Eli Ostreicher founded and runs several online companies within the luxury travel industry, employs over 100 people across several office in NYC & in Chennai, India. His company Regal Wings was #1 in Travel & Hospitality on the Inc. 500 list. Eli also founded the world's only dating site for orthodox Jewish marriage-minded singles http://www.hareiat.com, which now boasts over 50,000 members.
Who is your hero?
Barry Liben, CEO of Tzell Travel.
What’s the single best piece of business advice that helped shape who you are as an entrepreneur today, and why?
Although a very old proverb with no official author, "Where there's a will, there's a way" has been and is my daily motto in business. When I went into business, people were saying that selling travel is a 'gone industry' because of the competing online giants. But will power, determination and ambition is proving them all wrong.
We found a powerful niche in the industry and focus on luxury travel. Being adamant brought us to where we are today. We have high-profile clients including Berkshire Hathaway, the United Nations, Bayer and the Maroon 5 band.
What's the biggest mistake you ever made in your business, and what did you learn from it that others can learn from too?
There is a very fine line between being a good boss and too good of a boss.
In the first years of being in business, I was stuck with employees that were on payroll as charity -- literally. They were the opposite of an asset to the company. They came every day because I was unable to let them go. I couldn't face telling them they were fired. That was a hard lesson to learn. Nowadays, no new employee joins W-2 payroll or even gets an office keycard before a 60-90 day preliminary trial period.
What do you do during the first hour of your business day and why?
I live by to-do lists and my calendar. Having a clear understanding of the tasks ahead of me for the day is integral.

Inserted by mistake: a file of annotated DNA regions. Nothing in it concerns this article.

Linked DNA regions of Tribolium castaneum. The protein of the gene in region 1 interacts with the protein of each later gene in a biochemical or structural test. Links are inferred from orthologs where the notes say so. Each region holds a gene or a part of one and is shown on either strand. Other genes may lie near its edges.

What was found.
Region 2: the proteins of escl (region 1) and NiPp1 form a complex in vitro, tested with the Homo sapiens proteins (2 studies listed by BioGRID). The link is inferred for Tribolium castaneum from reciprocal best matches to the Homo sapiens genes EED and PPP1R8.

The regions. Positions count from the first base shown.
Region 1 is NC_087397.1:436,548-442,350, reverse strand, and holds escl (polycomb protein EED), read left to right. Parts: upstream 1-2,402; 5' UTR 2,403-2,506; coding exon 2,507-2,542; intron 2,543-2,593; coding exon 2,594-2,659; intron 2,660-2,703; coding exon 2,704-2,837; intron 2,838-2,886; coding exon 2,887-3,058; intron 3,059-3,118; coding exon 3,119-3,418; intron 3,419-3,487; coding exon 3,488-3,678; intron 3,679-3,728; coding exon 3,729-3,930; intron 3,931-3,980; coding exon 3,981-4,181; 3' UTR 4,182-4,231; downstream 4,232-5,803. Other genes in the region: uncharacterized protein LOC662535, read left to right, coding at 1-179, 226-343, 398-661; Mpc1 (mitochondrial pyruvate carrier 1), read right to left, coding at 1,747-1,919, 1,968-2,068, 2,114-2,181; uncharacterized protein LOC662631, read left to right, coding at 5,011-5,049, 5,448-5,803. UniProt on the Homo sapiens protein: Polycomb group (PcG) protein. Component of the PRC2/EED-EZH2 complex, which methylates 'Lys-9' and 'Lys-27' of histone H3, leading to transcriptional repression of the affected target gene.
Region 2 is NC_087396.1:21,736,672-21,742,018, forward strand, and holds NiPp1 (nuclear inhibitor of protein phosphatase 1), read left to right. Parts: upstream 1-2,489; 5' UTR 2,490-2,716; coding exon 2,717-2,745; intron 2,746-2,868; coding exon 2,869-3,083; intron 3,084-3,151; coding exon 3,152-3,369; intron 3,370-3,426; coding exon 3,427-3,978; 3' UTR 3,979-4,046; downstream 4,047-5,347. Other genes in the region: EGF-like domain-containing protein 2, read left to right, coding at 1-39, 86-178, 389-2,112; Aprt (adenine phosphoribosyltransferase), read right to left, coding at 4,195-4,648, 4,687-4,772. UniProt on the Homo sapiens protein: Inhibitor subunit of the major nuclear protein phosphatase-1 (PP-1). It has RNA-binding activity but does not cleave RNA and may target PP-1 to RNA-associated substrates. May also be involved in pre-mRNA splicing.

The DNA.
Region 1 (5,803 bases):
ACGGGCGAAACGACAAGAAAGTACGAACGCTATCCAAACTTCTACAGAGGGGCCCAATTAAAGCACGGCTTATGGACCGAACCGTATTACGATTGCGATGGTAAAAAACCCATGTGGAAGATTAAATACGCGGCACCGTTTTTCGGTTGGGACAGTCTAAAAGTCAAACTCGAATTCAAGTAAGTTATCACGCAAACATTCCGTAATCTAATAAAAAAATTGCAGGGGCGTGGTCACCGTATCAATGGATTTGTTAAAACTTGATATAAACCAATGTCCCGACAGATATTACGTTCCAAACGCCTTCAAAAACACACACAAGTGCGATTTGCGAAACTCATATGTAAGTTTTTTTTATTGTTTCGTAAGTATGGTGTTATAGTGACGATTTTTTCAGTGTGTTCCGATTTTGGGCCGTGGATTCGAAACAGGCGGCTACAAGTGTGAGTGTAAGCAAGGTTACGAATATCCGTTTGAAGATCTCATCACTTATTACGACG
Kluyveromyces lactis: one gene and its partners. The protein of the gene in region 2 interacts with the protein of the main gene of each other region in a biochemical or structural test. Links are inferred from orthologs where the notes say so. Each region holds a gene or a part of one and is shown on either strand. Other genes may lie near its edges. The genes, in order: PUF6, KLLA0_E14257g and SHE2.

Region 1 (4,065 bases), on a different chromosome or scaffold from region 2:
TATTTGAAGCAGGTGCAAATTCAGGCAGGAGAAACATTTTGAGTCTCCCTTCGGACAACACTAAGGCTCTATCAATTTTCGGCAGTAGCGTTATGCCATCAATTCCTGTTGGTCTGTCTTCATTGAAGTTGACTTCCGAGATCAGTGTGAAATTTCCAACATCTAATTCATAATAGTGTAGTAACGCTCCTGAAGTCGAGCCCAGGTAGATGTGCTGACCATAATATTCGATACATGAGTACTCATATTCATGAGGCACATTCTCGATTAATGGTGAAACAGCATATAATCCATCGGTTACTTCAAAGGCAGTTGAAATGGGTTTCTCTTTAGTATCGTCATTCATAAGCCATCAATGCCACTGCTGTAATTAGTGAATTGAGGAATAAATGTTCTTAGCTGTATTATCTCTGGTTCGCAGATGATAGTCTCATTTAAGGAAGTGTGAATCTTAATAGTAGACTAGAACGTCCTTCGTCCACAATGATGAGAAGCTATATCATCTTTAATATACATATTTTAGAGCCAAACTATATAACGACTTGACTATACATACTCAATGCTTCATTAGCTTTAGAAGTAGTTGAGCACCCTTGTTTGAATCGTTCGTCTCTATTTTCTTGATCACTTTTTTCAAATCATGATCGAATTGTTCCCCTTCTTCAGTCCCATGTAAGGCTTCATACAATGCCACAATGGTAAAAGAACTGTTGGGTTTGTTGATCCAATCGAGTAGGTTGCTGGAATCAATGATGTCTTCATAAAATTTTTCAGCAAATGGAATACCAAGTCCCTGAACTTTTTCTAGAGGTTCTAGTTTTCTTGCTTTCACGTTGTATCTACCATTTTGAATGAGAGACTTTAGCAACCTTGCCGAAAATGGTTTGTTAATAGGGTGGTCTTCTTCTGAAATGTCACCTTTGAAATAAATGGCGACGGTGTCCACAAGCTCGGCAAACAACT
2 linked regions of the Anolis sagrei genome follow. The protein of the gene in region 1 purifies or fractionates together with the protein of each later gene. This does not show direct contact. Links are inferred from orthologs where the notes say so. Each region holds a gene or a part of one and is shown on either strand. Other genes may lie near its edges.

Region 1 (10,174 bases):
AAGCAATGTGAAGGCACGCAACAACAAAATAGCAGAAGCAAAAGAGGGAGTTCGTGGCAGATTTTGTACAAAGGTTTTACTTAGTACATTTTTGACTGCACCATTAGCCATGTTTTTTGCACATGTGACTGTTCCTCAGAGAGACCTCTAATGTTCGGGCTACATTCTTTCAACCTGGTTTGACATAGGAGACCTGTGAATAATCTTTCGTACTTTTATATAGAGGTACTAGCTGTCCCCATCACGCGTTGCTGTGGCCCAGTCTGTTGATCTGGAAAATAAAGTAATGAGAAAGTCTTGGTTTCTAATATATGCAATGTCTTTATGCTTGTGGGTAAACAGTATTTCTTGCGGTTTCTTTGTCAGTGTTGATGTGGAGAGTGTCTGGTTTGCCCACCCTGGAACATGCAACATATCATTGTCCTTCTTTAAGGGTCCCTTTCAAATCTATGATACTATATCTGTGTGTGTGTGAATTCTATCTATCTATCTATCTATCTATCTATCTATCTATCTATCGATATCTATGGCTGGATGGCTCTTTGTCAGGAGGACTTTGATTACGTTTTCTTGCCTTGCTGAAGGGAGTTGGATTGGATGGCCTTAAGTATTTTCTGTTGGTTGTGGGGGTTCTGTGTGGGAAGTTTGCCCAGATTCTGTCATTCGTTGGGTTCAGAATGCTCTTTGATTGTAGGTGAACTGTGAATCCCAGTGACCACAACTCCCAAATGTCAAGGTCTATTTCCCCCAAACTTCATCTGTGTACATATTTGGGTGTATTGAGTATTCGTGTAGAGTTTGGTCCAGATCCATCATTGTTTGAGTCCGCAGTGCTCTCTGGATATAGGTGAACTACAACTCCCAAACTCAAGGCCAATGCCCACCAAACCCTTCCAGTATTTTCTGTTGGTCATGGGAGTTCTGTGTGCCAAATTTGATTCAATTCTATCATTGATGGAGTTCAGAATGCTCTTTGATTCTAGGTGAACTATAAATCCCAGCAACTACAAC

What’s your best financial or cash-flow related tip for entrepreneurs just getting started?
Honestly, I am terrible at financials and I find that most young entrepreneurs are too. Being good at money management and being a business visionary usually don't go hand-in-hand.
My CFO signs the checks and makes budget decisions. You should find a person you trust to run the monies. He will tell you why a Superbowl commercial is a far-fetched dream.
Quick: What’s ONE thing you recommend ALL aspiring or current entrepreneurs do right now to take their biz to the next level?
Never give up! Unless you are trying to become the next Messiah, nothing is too farfetched or beyond reach.
Be focused, buckle up tight and you WILL get there.
What's your definition of success? How will you know when you've finally "succeeded" in your business?
I once sat on a flight from India to New York next to an elderly respected businessman. He told me something I will never forget:
"Eli, before a company is systemized it is not a company. If you can't be out of the office for three weeks straight without worrying that things might be going haywire, you don't have a company."
Thus my underlying goal in the companies I build is to systemize them to perfection. Think: conveyor belt!
The Young Entrepreneur Council (YEC) is an invite-only organization comprised of the world's most promising young entrepreneurs. In partnership with Citi, the YEC recently launched #StartupLab, a free virtual mentorship program that helps millions of entrepreneurs start and grow businesses via live video chats, an expert content library and email lessons.